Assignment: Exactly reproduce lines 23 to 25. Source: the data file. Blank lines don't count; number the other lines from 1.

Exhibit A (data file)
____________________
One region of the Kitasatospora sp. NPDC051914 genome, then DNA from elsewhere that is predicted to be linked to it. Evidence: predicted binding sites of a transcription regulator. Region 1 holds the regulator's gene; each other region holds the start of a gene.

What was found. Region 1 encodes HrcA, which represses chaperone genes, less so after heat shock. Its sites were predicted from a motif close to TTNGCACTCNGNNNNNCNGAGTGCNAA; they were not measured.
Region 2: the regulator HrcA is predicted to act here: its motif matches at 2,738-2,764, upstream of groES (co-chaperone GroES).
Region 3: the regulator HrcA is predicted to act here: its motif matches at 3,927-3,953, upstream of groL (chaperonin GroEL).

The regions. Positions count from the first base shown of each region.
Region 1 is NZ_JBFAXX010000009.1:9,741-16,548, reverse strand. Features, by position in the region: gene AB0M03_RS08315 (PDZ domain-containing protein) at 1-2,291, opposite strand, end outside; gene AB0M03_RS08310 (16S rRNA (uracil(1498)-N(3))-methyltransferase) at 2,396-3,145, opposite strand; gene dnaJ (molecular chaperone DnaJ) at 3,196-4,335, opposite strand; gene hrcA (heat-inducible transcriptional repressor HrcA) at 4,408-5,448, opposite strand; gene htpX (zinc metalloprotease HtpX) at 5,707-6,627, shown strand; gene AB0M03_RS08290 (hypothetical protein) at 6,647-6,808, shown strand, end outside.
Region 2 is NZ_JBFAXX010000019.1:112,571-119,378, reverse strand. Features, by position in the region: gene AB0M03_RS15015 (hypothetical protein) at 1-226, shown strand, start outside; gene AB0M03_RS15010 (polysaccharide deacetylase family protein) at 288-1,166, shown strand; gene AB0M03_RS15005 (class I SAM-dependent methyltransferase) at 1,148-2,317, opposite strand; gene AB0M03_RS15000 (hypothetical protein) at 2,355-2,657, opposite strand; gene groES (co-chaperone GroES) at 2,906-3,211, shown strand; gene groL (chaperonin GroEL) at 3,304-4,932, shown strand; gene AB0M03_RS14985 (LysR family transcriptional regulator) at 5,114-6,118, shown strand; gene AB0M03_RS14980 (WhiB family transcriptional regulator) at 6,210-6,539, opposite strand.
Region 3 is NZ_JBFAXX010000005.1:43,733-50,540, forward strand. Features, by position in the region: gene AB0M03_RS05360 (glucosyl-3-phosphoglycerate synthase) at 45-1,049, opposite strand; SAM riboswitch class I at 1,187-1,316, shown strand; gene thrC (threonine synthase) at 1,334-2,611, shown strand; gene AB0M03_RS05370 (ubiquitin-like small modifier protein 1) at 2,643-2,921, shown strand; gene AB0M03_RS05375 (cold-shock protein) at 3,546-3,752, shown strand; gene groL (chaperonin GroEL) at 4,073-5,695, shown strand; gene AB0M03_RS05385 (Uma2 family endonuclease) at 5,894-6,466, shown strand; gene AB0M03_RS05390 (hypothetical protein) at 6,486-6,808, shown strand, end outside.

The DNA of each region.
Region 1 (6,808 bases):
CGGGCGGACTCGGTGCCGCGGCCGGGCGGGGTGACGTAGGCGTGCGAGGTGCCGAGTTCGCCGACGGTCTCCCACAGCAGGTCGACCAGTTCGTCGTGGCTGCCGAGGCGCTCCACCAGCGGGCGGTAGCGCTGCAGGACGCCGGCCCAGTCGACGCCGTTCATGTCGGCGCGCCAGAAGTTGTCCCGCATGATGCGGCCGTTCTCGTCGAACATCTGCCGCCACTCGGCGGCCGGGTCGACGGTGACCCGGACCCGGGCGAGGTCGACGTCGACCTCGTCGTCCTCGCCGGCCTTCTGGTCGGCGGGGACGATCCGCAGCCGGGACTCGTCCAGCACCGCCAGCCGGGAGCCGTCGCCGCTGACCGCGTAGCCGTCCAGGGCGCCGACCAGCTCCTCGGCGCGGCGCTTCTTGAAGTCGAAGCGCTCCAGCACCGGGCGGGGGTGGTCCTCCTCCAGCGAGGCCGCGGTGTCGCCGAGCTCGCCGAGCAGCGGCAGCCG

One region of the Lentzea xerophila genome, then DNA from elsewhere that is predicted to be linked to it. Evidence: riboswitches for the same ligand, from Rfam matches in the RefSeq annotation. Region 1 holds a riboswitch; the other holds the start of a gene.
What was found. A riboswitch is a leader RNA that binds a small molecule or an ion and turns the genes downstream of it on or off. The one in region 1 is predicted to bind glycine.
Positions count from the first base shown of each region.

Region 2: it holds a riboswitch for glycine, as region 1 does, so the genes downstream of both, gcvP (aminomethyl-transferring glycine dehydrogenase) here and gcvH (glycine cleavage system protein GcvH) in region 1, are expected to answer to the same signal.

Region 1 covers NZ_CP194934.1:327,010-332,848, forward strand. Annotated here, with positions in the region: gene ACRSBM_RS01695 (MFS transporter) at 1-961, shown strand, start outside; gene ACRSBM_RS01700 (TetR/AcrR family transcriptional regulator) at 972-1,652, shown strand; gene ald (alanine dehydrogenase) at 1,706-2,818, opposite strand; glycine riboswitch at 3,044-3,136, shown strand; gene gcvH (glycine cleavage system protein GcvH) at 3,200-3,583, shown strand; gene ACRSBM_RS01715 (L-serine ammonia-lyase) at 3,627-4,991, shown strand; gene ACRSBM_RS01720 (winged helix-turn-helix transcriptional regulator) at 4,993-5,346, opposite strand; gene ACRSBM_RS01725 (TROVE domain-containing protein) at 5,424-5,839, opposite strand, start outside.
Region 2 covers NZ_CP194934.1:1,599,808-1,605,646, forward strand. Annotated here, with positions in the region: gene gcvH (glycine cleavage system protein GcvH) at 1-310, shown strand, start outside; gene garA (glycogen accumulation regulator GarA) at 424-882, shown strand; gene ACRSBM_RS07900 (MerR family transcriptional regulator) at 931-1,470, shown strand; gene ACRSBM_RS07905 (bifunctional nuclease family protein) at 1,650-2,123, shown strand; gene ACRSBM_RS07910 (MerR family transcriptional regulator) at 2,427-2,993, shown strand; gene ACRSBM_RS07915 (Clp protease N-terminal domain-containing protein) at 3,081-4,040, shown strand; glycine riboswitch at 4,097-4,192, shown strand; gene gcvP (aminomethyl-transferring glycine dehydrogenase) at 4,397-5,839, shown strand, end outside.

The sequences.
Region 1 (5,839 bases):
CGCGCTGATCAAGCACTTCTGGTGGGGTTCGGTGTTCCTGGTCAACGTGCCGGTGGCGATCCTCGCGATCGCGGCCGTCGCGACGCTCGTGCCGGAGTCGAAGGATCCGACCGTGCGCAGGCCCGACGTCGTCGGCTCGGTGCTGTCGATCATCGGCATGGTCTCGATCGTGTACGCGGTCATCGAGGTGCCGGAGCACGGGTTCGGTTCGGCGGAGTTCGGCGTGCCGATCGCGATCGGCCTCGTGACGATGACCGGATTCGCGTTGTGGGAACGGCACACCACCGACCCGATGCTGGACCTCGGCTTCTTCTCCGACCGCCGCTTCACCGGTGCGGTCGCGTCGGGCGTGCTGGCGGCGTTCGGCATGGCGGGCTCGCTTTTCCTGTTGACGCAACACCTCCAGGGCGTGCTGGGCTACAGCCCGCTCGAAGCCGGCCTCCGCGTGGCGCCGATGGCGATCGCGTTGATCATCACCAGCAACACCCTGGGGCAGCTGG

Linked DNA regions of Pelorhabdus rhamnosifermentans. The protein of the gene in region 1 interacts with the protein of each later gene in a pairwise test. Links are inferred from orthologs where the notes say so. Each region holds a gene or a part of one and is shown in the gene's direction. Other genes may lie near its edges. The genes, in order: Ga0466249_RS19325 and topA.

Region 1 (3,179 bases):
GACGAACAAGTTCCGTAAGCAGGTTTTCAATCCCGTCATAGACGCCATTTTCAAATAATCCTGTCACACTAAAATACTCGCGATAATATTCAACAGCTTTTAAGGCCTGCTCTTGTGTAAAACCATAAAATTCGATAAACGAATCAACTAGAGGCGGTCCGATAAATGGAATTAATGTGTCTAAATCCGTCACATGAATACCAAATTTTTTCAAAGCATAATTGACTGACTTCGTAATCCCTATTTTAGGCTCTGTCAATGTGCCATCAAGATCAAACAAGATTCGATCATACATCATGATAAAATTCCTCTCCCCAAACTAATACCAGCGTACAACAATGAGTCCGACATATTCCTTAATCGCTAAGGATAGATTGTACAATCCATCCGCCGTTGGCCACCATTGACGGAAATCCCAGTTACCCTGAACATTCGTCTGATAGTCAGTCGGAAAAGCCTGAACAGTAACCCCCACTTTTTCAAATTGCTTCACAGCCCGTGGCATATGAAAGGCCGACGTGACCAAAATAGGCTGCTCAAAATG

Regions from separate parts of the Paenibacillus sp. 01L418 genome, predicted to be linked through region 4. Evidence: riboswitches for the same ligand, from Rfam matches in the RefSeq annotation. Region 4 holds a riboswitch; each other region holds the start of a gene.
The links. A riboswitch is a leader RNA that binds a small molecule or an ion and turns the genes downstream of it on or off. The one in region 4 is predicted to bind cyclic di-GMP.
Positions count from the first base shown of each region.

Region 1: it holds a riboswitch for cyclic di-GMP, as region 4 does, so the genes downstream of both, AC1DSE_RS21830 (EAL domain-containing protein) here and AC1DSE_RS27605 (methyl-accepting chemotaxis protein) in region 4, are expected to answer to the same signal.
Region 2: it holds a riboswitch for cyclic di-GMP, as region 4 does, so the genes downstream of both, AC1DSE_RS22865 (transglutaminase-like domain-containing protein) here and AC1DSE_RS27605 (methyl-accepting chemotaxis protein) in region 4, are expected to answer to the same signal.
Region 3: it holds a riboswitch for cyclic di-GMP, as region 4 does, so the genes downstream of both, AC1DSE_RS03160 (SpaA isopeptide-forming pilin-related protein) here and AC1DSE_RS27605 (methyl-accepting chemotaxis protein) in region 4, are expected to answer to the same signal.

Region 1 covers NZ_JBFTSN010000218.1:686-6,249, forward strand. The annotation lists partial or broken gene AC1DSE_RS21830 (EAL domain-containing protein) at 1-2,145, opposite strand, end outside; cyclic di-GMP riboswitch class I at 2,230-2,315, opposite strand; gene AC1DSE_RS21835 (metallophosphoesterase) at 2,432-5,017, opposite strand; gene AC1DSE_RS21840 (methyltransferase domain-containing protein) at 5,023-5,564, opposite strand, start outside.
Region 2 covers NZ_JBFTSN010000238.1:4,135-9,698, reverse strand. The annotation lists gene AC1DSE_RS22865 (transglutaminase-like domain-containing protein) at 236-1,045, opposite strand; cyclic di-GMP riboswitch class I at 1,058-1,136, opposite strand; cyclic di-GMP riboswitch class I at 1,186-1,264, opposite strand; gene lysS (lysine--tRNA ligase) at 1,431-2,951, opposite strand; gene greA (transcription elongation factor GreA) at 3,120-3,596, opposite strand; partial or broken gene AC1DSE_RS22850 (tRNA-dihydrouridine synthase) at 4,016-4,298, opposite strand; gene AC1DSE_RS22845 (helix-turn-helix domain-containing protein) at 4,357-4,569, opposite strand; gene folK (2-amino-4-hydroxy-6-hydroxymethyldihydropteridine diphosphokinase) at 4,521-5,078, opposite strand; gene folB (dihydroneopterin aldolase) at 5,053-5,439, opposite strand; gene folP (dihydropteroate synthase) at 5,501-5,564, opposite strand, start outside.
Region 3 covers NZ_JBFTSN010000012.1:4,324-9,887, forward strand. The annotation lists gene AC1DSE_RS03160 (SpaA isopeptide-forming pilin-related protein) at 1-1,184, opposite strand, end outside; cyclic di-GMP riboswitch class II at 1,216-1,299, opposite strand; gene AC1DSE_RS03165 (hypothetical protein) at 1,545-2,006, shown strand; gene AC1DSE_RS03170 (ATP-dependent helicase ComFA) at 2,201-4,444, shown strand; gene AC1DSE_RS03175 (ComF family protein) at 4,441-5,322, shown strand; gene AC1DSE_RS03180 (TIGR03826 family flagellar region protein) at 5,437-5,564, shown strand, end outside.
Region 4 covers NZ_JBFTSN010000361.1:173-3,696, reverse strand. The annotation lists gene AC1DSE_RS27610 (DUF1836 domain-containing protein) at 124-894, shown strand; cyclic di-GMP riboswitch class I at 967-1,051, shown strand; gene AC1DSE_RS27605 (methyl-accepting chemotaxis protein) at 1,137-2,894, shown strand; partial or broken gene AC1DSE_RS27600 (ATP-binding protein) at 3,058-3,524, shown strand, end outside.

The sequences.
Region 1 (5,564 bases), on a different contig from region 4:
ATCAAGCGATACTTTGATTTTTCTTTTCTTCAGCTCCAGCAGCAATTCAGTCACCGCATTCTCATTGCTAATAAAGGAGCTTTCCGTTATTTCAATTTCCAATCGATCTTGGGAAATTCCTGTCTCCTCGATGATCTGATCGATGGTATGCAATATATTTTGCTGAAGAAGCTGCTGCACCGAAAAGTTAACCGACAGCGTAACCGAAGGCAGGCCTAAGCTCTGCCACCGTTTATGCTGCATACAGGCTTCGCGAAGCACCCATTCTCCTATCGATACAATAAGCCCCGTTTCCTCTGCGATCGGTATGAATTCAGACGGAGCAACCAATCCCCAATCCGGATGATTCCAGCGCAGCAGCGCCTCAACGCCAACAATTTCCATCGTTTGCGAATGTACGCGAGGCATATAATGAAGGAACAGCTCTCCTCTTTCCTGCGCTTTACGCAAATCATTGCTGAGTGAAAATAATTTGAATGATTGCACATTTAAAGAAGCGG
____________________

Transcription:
GACGAACAAGTTCCGTAAGCAGGTTTTCAATCCCGTCATAGACGCCATTTTCAAATAATCCTGTCACACTAAAATACTCGCGATAATATTCAACAGCTTTTAAGGCCTGCTCTTGTGTAAAACCATAAAATTCGATAAACGAATCAACTAGAGGCGGTCCGATAAATGGAATTAATGTGTCTAAATCCGTCACATGAATACCAAATTTTTTCAAAGCATAATTGACTGACTTCGTAATCCCTATTTTAGGCTCTGTCAATGTGCCATCAAGATCAAACAAGATTCGATCATACATCATGATAAAATTCCTCTCCCCAAACTAATACCAGCGTACAACAATGAGTCCGACATATTCCTTAATCGCTAAGGATAGATTGTACAATCCATCCGCCGTTGGCCACCATTGACGGAAATCCCAGTTACCCTGAACATTCGTCTGATAGTCAGTCGGAAAAGCCTGAACAGTAACCCCCACTTTTTCAAATTGCTTCACAGCCCGTGGCATATGAAAGGCCGACGTGACCAAAATAGGCTGCTCAAAATG

Regions from separate parts of the Paenibacillus sp. 01L418 genome, predicted to be linked through region 4. Evidence: riboswitches for the same ligand, from Rfam matches in the RefSeq annotation. Region 4 holds a riboswitch; each other region holds the start of a gene.
The links. A riboswitch is a leader RNA that binds a small molecule or an ion and turns the genes downstream of it on or off. The one in region 4 is predicted to bind cyclic di-GMP.